- Composite Biomaterials for Tissue Engineering and Regenerative Medicine
- Directed Differentiation of Stem Cells
- Collagen-Carbon Nanotube Composite Biomaterials
Composite Biomaterials for Tissue Engineering and Regenerative Medicine
We are developing composite biomaterials consisting of the proteins collagen I and fibrin, which are simultaneously polymerized to produce interpenetrating polymer networks. By embedding cells directly into such matrices at the time of polymerization, we produce rudimentary tissues. A main focus of this project is to develop mechanistic models of how such composites lead to increased mechanical properties, by combining detailed characterization of the microstructure of these matrices with macroscopic materials testing. A second arm of this project examines how cell function is altered in such 3D matrices. We examine changes in gene and protein expression in response to changes in composite structure, and link these changes to intracellular signaling events. Our goal is to determine which key signaling pathways are involved in controlling cell function in 3D matrices, and to design environments that can regulate these pathways.
The mechanical testing techniques we use include conventional compressing and tensile testing, as well as viscoelastic properties using dynamic mechanical analysis, creep recovery and stress relaxation tests. In addition, we have initiated collaborations on multiscale computational modeling of our materials, and are investigating the addition of other polymers in the matrix, as well as the application of defined mechanical strain. We have developed initial mechanistic models of how protein composite materials behave under stress and how they fail, as well as how the mechanical properties and protein composition affect cell function. These conceptual models provide a framework from which we can generate testable hypotheses.
Directed Differentiation of Stem Cells
This project involves embedding stem cells (currently we use adult human mesenchymal stem cells, hMSC) directly in protein-based hydrogel beads of 50-200 micron diameter. This allows us to tailor the protein composition of the bead in order to promote differentiation of the embedded hMSC toward a desired lineage. The advantage of the bead format is that it requires only small amounts of protein, and the beads can be concentrated and handled as a slurry or paste, such that beads can be delivered directly to a site of injury. Our current focus is on osteogenic differentiation of hMSC for the purpose of bone repair. We have developed a variety of bead formulations using composites of collagen, vitronectin, fibronectin, gelatin, chitosan, and agarose. We also are extending this technology to the enhancement of stem cell engraftment in the heart after transplantation.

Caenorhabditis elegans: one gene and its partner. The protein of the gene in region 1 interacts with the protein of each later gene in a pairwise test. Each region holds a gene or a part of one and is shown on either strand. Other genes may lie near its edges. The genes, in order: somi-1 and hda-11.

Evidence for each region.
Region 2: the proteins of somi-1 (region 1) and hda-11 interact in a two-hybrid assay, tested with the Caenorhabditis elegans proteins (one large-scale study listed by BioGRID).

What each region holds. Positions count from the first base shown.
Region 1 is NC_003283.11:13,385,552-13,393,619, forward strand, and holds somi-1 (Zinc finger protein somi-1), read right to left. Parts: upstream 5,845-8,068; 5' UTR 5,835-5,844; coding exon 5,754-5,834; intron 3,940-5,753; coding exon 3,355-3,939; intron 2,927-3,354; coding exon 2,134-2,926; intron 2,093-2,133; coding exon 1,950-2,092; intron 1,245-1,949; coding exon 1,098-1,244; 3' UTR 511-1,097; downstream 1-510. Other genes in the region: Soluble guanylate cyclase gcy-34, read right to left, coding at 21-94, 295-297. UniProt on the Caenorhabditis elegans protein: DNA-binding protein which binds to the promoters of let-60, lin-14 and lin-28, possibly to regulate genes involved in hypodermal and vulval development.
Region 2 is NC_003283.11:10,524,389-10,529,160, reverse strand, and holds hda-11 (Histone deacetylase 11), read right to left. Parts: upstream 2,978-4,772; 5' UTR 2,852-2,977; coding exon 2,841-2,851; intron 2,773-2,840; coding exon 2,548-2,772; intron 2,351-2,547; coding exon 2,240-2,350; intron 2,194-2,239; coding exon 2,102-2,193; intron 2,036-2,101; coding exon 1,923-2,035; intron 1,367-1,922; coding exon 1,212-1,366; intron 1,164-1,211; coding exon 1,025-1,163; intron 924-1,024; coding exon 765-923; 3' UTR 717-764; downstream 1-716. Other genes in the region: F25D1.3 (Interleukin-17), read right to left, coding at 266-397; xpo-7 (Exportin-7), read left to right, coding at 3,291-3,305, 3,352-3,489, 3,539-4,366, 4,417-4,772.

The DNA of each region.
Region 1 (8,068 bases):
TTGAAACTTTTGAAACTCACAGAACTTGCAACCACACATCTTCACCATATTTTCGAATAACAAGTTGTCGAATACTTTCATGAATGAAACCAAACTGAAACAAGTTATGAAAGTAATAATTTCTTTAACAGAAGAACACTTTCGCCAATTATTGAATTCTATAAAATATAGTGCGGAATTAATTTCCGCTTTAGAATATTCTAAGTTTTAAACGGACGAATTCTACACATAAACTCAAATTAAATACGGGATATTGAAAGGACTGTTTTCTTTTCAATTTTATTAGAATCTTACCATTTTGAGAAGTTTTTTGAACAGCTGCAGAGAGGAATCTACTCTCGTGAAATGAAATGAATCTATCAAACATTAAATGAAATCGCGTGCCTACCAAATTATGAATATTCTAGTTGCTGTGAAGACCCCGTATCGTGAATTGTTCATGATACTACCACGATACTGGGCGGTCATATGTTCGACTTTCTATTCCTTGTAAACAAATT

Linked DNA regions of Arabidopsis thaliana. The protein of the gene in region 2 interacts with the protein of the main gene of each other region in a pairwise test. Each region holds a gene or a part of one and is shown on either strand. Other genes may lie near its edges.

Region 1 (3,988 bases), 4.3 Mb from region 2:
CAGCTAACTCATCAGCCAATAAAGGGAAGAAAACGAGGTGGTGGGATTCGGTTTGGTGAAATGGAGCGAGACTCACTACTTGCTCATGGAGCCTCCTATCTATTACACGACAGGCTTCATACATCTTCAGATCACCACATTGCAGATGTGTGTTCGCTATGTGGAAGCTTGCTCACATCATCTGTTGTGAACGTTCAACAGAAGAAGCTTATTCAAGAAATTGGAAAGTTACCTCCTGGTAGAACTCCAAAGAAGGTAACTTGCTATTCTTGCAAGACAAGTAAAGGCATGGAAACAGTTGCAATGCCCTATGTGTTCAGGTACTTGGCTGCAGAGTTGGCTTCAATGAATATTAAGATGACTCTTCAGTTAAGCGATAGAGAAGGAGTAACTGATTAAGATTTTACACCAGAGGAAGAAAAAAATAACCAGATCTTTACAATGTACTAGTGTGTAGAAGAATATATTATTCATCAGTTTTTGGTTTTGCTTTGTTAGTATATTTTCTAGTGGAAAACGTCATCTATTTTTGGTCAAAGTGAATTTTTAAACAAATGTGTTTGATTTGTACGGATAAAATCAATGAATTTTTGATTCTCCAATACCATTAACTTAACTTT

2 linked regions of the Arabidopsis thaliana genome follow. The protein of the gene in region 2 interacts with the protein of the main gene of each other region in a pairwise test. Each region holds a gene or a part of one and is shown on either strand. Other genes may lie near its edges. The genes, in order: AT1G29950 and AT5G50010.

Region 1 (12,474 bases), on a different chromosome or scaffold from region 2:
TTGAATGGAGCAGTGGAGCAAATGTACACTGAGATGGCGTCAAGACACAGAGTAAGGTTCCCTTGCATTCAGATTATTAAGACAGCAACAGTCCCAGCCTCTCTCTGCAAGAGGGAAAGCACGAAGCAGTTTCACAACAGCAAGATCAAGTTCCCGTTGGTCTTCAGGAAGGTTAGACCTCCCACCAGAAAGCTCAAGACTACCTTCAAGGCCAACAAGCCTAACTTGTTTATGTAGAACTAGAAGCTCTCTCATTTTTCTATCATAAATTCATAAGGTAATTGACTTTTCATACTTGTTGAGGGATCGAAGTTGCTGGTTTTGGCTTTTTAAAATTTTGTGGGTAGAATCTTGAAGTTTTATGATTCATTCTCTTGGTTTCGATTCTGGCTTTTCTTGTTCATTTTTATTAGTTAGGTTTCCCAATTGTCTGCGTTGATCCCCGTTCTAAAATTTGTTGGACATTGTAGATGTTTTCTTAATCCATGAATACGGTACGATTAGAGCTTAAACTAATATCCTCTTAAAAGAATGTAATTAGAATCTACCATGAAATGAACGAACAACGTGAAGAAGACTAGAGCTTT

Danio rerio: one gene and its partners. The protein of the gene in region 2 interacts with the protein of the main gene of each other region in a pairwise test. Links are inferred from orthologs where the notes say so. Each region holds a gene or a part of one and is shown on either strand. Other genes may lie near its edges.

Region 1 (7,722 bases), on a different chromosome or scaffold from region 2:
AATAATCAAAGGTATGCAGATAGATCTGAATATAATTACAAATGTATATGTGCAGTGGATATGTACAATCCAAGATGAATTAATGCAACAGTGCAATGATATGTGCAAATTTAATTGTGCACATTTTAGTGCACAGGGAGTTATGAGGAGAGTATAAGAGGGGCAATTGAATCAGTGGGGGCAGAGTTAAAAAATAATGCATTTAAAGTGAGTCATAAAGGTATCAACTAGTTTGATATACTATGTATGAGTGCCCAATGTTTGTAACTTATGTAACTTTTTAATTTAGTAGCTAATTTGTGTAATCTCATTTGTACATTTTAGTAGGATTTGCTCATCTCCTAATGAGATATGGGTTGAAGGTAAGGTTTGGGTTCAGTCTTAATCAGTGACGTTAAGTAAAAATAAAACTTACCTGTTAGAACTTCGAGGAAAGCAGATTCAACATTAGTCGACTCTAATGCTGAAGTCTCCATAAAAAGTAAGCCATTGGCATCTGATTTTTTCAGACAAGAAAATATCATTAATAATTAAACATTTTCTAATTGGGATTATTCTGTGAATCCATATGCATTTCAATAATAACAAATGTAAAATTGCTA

The technology of making defined 3D microenvironments from biologically-relevant proteins and polysaccharides has potentially broad application. In addition to the orthopedic and cardiovascular applications currently being pursued, this technique can be applied to other tissue types in which the cellular microenvironment is of particular importance, for example cartilage and neural tissue. This project also can be extended to other types of stem cells, in which the cellular niche is known to control cell fate. Because the bead format offers a way to deliver cells while still encased in the appropriate protein environment, we have begun development of a minimally invasive delivery system and we have initiated pilot studies on the use of protein-based beads for the suspension culture of anchorage-dependent mammalian cells.
Collagen-Carbon Nanotube Composite Biomaterials
The goal of this project is to combine the self-assembly features of the structural protein collagen with the unique physical properties of carbon nanotubes (CNT), to produce a new class of mechanically robust and electrically conductive biomaterials. CNT are attractive as additives in fiber-reinforced composites due to their very high aspect ratio, remarkable strength in tension, and unparalleled electrical conductivity. This project harnesses the biochemical process of collagen fibrillogenesis and the biological process of cell-mediated collagen remodeling to induce alignment of CNT in collagen matrices. The current focus is on gaining a fundamental understanding of protein-CNT composite materials and how their properties can be enhanced, and then using this understanding to rationally design the next generation of functional biomaterials. We currently are using such biomaterials to develop nerve guidance materials for neural repair.
This is a challenging project that promises to deliver a new class of protein-CNT composite biomaterials. A key to achieving enhanced electrical and mechanical properties is the generation of anisotropy in the matrix, and we use two types of mechanical strain bioreactor system to pursue this goal. The materials we envision would have use in studying and replacing tissues in which electrical conductivity or signaling is important, e.g. heart, nerve, and potentially bone. We also plan to create similar protein-CNT materials using other ECM proteins, and to use them as electrically conductive substrates to study and guide cell function, or as leads in biosensor development. Finally, we expect that CNT loading also will enhance the mechanical properties of these matrices, allowing them to be used in more demanding load-bearing environments than pure protein matrices.